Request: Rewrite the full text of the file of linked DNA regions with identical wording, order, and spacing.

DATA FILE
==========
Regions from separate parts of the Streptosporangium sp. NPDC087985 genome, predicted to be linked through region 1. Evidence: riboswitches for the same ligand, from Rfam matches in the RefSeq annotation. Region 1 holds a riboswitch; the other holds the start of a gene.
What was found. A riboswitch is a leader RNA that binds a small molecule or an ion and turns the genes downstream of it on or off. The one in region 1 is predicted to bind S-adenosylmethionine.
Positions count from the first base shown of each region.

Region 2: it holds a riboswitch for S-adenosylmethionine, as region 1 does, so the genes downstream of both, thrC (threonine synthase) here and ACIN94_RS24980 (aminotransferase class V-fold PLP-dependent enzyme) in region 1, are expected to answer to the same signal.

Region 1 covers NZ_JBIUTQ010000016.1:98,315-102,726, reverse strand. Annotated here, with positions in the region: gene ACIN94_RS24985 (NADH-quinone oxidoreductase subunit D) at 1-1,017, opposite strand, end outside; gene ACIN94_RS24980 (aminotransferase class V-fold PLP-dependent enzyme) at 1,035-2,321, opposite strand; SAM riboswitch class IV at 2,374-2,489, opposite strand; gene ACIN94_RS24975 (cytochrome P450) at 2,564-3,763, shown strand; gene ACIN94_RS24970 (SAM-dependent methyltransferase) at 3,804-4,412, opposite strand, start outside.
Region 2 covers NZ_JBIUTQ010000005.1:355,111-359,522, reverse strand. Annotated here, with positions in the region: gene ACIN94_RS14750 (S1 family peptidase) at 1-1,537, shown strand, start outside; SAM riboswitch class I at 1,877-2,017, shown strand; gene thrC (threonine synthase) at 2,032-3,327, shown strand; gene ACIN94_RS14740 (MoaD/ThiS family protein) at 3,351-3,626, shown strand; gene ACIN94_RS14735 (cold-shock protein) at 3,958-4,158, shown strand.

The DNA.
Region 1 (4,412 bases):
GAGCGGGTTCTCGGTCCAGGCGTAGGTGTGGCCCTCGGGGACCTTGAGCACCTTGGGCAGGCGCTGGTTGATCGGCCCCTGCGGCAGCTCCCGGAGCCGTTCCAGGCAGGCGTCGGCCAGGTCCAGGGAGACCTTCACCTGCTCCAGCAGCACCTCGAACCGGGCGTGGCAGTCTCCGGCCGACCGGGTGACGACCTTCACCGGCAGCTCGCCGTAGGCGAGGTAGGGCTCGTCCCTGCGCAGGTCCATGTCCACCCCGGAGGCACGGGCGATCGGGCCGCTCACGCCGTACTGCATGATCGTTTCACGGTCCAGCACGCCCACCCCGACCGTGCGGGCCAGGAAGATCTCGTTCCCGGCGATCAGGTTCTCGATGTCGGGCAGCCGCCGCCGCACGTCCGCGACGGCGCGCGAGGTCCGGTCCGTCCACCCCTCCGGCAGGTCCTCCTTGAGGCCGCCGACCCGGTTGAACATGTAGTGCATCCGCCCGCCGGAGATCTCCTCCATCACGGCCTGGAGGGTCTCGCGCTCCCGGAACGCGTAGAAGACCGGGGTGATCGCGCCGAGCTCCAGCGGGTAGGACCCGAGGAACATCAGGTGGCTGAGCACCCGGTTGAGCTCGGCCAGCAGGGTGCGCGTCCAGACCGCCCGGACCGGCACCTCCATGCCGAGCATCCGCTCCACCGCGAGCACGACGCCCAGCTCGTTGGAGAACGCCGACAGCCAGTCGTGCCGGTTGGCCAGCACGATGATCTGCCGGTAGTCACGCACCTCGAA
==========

Regions from separate parts of the Streptosporangium sp. NPDC087985 genome, predicted to be linked through region 1. Evidence: riboswitches for the same ligand, from Rfam matches in the RefSeq annotation. Region 1 holds a riboswitch; the other holds the start of a gene.
What was found. A riboswitch is a leader RNA that binds a small molecule or an ion and turns the genes downstream of it on or off. The one in region 1 is predicted to bind S-adenosylmethionine.
Positions count from the first base shown of each region.

Region 2: it holds a riboswitch for S-adenosylmethionine, as region 1 does, so the genes downstream of both, thrC (threonine synthase) here and ACIN94_RS24980 (aminotransferase class V-fold PLP-dependent enzyme) in region 1, are expected to answer to the same signal.

Region 1 covers NZ_JBIUTQ010000016.1:98,315-102,726, reverse strand. Annotated here, with positions in the region: gene ACIN94_RS24985 (NADH-quinone oxidoreductase subunit D) at 1-1,017, opposite strand, end outside; gene ACIN94_RS24980 (aminotransferase class V-fold PLP-dependent enzyme) at 1,035-2,321, opposite strand; SAM riboswitch class IV at 2,374-2,489, opposite strand; gene ACIN94_RS24975 (cytochrome P450) at 2,564-3,763, shown strand; gene ACIN94_RS24970 (SAM-dependent methyltransferase) at 3,804-4,412, opposite strand, start outside.
Region 2 covers NZ_JBIUTQ010000005.1:355,111-359,522, reverse strand. Annotated here, with positions in the region: gene ACIN94_RS14750 (S1 family peptidase) at 1-1,537, shown strand, start outside; SAM riboswitch class I at 1,877-2,017, shown strand; gene thrC (threonine synthase) at 2,032-3,327, shown strand; gene ACIN94_RS14740 (MoaD/ThiS family protein) at 3,351-3,626, shown strand; gene ACIN94_RS14735 (cold-shock protein) at 3,958-4,158, shown strand.

The DNA.
Region 1 (4,412 bases):
GAGCGGGTTCTCGGTCCAGGCGTAGGTGTGGCCCTCGGGGACCTTGAGCACCTTGGGCAGGCGCTGGTTGATCGGCCCCTGCGGCAGCTCCCGGAGCCGTTCCAGGCAGGCGTCGGCCAGGTCCAGGGAGACCTTCACCTGCTCCAGCAGCACCTCGAACCGGGCGTGGCAGTCTCCGGCCGACCGGGTGACGACCTTCACCGGCAGCTCGCCGTAGGCGAGGTAGGGCTCGTCCCTGCGCAGGTCCATGTCCACCCCGGAGGCACGGGCGATCGGGCCGCTCACGCCGTACTGCATGATCGTTTCACGGTCCAGCACGCCCACCCCGACCGTGCGGGCCAGGAAGATCTCGTTCCCGGCGATCAGGTTCTCGATGTCGGGCAGCCGCCGCCGCACGTCCGCGACGGCGCGCGAGGTCCGGTCCGTCCACCCCTCCGGCAGGTCCTCCTTGAGGCCGCCGACCCGGTTGAACATGTAGTGCATCCGCCCGCCGGAGATCTCCTCCATCACGGCCTGGAGGGTCTCGCGCTCCCGGAACGCGTAGAAGACCGGGGTGATCGCGCCGAGCTCCAGCGGGTAGGACCCGAGGAACATCAGGTGGCTGAGCACCCGGTTGAGCTCGGCCAGCAGGGTGCGCGTCCAGACCGCCCGGACCGGCACCTCCATGCCGAGCATCCGCTCCACCGCGAGCACGACGCCCAGCTCGTTGGAGAACGCCGACAGCCAGTCGTGCCGGTTGGCCAGCACGATGATCTGCCGGTAGTCACGCACCTCGAA